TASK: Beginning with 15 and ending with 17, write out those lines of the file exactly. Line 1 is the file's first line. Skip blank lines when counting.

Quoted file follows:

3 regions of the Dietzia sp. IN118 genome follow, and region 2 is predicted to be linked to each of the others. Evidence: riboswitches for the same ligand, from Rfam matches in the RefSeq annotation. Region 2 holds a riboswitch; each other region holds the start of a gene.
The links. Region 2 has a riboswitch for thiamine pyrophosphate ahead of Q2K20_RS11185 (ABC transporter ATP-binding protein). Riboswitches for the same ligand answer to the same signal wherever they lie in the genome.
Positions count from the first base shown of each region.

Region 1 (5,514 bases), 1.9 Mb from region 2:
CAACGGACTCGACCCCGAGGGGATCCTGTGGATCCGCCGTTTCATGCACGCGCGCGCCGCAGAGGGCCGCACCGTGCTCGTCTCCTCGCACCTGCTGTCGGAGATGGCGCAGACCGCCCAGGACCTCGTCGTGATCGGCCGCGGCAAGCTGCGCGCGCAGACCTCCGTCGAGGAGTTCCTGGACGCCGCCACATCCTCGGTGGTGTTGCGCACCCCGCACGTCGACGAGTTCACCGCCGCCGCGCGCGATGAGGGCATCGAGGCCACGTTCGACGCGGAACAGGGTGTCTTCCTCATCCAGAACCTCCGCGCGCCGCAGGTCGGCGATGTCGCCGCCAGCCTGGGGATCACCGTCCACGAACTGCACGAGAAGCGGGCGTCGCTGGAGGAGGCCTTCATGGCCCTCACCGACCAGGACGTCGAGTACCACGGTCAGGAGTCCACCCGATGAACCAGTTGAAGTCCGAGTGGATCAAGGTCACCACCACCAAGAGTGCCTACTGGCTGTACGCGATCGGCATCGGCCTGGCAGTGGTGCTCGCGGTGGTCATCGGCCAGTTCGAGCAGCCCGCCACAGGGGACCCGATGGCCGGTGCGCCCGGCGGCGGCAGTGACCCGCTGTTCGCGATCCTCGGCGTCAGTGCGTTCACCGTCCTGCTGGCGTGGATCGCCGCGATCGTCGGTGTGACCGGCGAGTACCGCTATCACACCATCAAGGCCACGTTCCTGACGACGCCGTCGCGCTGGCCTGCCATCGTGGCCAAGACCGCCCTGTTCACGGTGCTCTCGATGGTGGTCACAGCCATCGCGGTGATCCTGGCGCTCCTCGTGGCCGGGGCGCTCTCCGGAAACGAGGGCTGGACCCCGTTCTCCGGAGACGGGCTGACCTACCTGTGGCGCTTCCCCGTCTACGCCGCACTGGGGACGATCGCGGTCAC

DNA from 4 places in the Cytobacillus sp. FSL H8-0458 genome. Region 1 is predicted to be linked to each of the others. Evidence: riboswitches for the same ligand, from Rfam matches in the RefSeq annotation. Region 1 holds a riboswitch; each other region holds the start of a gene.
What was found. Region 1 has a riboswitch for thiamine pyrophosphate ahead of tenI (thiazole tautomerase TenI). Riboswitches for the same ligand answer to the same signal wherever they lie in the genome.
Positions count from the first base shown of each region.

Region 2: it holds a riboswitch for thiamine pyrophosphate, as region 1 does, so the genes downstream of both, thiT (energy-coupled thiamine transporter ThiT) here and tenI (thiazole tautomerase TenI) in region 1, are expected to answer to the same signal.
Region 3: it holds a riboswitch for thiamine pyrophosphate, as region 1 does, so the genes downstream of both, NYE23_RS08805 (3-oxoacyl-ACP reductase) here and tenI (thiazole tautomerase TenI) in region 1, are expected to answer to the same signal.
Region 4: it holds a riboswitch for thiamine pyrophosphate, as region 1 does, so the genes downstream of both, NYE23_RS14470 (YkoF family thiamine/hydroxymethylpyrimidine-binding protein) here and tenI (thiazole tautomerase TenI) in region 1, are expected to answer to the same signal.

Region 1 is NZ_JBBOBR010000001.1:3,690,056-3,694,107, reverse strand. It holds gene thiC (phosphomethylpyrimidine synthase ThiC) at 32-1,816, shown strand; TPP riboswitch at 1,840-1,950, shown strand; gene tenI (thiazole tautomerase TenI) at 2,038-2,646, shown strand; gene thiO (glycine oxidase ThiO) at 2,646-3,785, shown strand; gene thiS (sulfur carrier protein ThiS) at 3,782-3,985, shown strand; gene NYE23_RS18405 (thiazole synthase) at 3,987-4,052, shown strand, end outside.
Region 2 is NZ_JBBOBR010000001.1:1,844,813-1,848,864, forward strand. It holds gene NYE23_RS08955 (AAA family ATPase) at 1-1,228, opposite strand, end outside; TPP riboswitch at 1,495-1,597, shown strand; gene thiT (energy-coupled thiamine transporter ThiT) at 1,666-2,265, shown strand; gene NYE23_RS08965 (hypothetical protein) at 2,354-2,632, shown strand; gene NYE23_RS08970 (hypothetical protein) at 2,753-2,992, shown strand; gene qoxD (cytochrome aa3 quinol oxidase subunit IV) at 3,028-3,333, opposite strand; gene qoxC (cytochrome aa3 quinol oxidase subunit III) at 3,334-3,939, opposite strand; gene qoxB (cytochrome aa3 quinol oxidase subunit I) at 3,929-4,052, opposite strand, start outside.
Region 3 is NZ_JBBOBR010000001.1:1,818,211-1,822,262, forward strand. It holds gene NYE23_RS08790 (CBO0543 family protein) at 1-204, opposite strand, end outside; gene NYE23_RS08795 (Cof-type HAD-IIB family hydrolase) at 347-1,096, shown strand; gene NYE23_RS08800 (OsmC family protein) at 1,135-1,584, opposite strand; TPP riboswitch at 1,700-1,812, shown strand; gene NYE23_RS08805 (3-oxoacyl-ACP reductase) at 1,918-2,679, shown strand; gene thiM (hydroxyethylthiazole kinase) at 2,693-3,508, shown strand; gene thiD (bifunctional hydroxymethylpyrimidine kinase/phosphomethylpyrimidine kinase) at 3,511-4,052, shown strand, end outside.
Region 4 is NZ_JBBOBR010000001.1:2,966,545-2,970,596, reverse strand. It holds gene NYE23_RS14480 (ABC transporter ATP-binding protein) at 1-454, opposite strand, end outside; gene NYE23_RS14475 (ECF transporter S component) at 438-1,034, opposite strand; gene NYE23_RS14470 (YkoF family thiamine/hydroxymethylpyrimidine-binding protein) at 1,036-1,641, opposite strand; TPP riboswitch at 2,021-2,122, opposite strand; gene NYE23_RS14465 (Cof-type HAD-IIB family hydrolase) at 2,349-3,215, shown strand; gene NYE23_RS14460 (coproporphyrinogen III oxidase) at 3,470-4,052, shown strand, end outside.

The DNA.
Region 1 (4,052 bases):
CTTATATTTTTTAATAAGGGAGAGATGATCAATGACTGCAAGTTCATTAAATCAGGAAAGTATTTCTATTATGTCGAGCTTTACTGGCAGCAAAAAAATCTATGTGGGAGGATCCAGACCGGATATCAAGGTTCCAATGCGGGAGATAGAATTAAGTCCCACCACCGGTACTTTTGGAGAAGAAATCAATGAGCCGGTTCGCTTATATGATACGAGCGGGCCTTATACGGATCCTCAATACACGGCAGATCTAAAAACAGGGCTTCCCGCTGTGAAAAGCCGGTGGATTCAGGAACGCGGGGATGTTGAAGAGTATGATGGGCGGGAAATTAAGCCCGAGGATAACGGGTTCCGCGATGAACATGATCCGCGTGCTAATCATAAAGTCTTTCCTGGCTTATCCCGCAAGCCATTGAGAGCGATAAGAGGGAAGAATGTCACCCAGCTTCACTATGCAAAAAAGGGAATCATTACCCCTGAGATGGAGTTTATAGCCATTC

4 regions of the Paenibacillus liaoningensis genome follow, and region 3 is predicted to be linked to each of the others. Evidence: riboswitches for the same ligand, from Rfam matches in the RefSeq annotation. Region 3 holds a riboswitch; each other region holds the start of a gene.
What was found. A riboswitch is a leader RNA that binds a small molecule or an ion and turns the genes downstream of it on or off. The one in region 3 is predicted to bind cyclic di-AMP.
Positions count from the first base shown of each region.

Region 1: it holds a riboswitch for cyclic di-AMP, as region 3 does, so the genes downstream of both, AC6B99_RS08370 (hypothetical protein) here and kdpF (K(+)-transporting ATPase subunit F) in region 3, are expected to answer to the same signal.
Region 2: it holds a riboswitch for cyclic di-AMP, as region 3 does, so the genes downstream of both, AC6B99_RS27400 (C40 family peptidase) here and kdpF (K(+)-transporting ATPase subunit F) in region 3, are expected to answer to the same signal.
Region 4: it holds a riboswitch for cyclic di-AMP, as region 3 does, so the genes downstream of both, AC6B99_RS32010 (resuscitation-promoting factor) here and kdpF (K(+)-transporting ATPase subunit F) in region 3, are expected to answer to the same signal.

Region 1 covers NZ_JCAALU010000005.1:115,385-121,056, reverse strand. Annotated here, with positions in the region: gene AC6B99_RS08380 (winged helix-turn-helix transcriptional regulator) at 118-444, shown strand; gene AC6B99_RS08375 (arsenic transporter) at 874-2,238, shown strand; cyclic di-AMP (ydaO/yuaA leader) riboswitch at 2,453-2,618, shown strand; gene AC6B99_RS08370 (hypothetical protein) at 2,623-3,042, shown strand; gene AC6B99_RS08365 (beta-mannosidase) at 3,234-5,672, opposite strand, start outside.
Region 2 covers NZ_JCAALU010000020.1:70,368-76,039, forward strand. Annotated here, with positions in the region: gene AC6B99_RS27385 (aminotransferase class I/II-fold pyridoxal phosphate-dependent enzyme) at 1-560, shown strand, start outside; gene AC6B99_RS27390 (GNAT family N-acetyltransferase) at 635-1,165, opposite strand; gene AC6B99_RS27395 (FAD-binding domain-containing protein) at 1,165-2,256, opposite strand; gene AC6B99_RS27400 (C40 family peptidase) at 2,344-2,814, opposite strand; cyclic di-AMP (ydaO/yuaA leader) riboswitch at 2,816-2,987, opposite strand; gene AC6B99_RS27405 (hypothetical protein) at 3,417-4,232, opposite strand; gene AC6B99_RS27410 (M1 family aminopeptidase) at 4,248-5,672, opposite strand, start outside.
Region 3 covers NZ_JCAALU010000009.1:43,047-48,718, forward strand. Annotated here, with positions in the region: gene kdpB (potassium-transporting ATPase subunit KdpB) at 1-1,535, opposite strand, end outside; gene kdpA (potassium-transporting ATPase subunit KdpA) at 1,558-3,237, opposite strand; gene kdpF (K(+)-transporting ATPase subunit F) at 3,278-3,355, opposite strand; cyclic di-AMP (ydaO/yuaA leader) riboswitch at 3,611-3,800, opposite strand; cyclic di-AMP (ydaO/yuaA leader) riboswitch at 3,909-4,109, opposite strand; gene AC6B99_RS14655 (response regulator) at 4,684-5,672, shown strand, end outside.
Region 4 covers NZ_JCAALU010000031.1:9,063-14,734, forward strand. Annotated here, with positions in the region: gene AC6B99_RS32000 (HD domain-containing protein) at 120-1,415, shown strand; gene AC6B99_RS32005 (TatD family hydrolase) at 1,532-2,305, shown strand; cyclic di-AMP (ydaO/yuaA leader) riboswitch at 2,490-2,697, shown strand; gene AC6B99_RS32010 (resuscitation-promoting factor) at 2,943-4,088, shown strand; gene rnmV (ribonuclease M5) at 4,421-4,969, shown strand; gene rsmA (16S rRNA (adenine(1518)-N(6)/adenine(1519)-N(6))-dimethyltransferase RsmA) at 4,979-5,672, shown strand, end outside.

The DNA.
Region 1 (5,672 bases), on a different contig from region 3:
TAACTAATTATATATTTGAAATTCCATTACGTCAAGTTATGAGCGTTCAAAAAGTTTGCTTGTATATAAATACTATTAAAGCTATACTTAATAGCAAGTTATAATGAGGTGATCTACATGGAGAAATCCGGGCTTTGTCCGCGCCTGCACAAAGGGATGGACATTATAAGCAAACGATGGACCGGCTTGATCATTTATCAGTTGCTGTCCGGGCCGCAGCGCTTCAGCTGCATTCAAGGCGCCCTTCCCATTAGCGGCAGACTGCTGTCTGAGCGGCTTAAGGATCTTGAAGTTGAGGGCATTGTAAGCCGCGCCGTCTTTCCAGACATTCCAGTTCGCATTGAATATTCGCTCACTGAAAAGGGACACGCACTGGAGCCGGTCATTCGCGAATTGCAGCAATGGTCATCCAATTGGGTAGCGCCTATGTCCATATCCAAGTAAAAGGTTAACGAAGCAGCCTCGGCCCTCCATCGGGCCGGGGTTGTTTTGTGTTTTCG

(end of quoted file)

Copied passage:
Region 4 is NZ_JBBOBR010000001.1:2,966,545-2,970,596, reverse strand. It holds gene NYE23_RS14480 (ABC transporter ATP-binding protein) at 1-454, opposite strand, end outside; gene NYE23_RS14475 (ECF transporter S component) at 438-1,034, opposite strand; gene NYE23_RS14470 (YkoF family thiamine/hydroxymethylpyrimidine-binding protein) at 1,036-1,641, opposite strand; TPP riboswitch at 2,021-2,122, opposite strand; gene NYE23_RS14465 (Cof-type HAD-IIB family hydrolase) at 2,349-3,215, shown strand; gene NYE23_RS14460 (coproporphyrinogen III oxidase) at 3,470-4,052, shown strand, end outside.

The DNA.
Region 1 (4,052 bases):